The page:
As mortgage experts, we are big fans of VA loans. With this program, a veteran can buy a home with no down payment, rates lower than for conventional loans, and no mortgage insurance.
This means that a veteran buyer can buy a home with a lower payment than if he or she used a conventional loan.
Here’s the secret that makes VA loans even better
What most people don’t know, however, is that the underwriting standards for getting a VA loan approved are very different—and much easier—than for other loan programs. VA loans use a completely different (some would say more sensible) method of evaluating the veteran’s ability to qualify for the loan. This may also mean being able to qualify for more home.
Warning: What you are about to read is somewhat technical. It also uses something that, for many, is an instrument of torture: math. Stick with us, though. We promise it will be worth your pain and suffering.
How conventional loans are approved: DTI
Lenders approve most loans by calculating a number called the Debt To Income Ratio (DTI). They add up the total housing expense (mortgage payment plus taxes, insurance and homeowner’s association dues and mortgage insurance, if any) and all other debt payments. That number, the Total Debt, is then divided by the borrower’s total gross income (how much money he made) before taxes to arrive at the DTI.
A borrower with monthly income of $6,000 and total debt of $2,400 would have a DTI of 40%. Conventional loans allow a maximum DTI of 45%. Under these guidelines, a buyer earning $6,000 a month, with $250 per month in debt payments, making a 5% down payment would qualify to buy a home for about $325,000.
How VA loans are approved: Residual Income
We qualify VA buyers using the “Residual Income” method. We need to know that the veteran buyer has enough money left over after making the house payment and paying other obligations to support a reasonable lifestyle.
The Department of Veterans Affairs (the VA) provides a form: the Loan Analysis. If you want to look under the hood, you can find it here. Here’s how it works:
We first calculate the total house payment, including taxes, insurance, homeowner’s association dues (if any) and maintenance and utilities. VA assumes that those costs will amount to $0.14 per foot. A 1,200 square foot home will have utilities and maintenance of $168/mo. If the veteran is buying a home for $490,000, his total housing expense is $2,933. If he has $250 in monthly payments (car, credit cards, etc.), his total debt is $3,183.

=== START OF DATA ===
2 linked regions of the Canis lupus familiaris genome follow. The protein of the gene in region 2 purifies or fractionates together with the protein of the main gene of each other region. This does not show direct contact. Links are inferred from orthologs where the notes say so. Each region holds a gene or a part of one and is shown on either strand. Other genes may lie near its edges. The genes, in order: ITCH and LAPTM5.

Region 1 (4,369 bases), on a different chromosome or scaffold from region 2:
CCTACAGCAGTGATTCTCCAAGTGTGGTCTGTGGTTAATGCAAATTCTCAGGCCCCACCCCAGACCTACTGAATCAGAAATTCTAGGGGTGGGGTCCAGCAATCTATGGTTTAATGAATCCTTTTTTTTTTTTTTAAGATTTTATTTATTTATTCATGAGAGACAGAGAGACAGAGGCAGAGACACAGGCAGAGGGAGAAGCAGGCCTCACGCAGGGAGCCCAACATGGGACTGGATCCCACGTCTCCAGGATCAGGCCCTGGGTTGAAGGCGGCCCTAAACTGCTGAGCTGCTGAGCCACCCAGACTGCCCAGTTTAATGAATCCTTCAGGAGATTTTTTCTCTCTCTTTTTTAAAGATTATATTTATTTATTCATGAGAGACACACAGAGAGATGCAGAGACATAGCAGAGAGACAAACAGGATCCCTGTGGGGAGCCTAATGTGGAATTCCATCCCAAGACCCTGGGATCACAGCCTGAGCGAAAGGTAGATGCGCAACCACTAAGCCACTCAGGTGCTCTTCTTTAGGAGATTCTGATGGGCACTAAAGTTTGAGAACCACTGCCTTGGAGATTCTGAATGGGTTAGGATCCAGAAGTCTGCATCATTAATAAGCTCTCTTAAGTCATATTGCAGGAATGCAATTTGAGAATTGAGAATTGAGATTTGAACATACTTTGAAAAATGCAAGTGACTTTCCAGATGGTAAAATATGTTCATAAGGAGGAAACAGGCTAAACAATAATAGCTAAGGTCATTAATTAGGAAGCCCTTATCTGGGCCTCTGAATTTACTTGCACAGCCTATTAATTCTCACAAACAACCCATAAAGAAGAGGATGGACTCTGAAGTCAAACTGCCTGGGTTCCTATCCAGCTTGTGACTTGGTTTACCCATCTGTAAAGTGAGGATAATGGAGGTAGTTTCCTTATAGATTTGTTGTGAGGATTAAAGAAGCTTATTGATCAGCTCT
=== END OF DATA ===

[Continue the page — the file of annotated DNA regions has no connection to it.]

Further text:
If the veteran buyer has a salary of $6,000, his take-home (net) pay will be about $4,500, depending on how many exemptions and deductions he claims on his tax return. We subtract the total debt ($3,183) from his net income to get Residual Income of $1,317.
Conclusion: VA loan approval is better for borrowers than conventional loan approval
VA publishes guidelines for Residual Income in different areas of the country and for different family sizes. In the West Region, the guidelines look like this:
This means that our veteran buyer’s family will qualify for this loan easily—if they are a family of four, they have more than the required $1,117 left over each month.
To put this into perspective, if this were a conventional loan, the DTI would be over 50%—far too high for a conventional loan. Where this veteran will qualify to buy a $490,000 home with no down payment, the same borrower would be limited to $325,000 if he used conventional financing with 5% down.
There are some who might say that approving a loan with no down payment and such a high DTI is risky; the fact is that VA loans, even during the difficult times following the 2008 financial crisis, have had a lower rate of delinquency and default than conventional loans.
The VA home loan program has helped millions of men and women since 1944 who have served their county in the military to become homeowners. This unique (but realistic) method of evaluating and approving these loans makes home ownership closer than ever.
Interested in applying for a VA loan? You can do so now through our secure online portal with no charges and no obligations.
Have questions? Sammamish Mortgage is a local, family-owned company based in Bellevue, Washington. We serve the entire state, as well as the broader Pacific Northwest region. Please contact us if you have mortgage-related questions.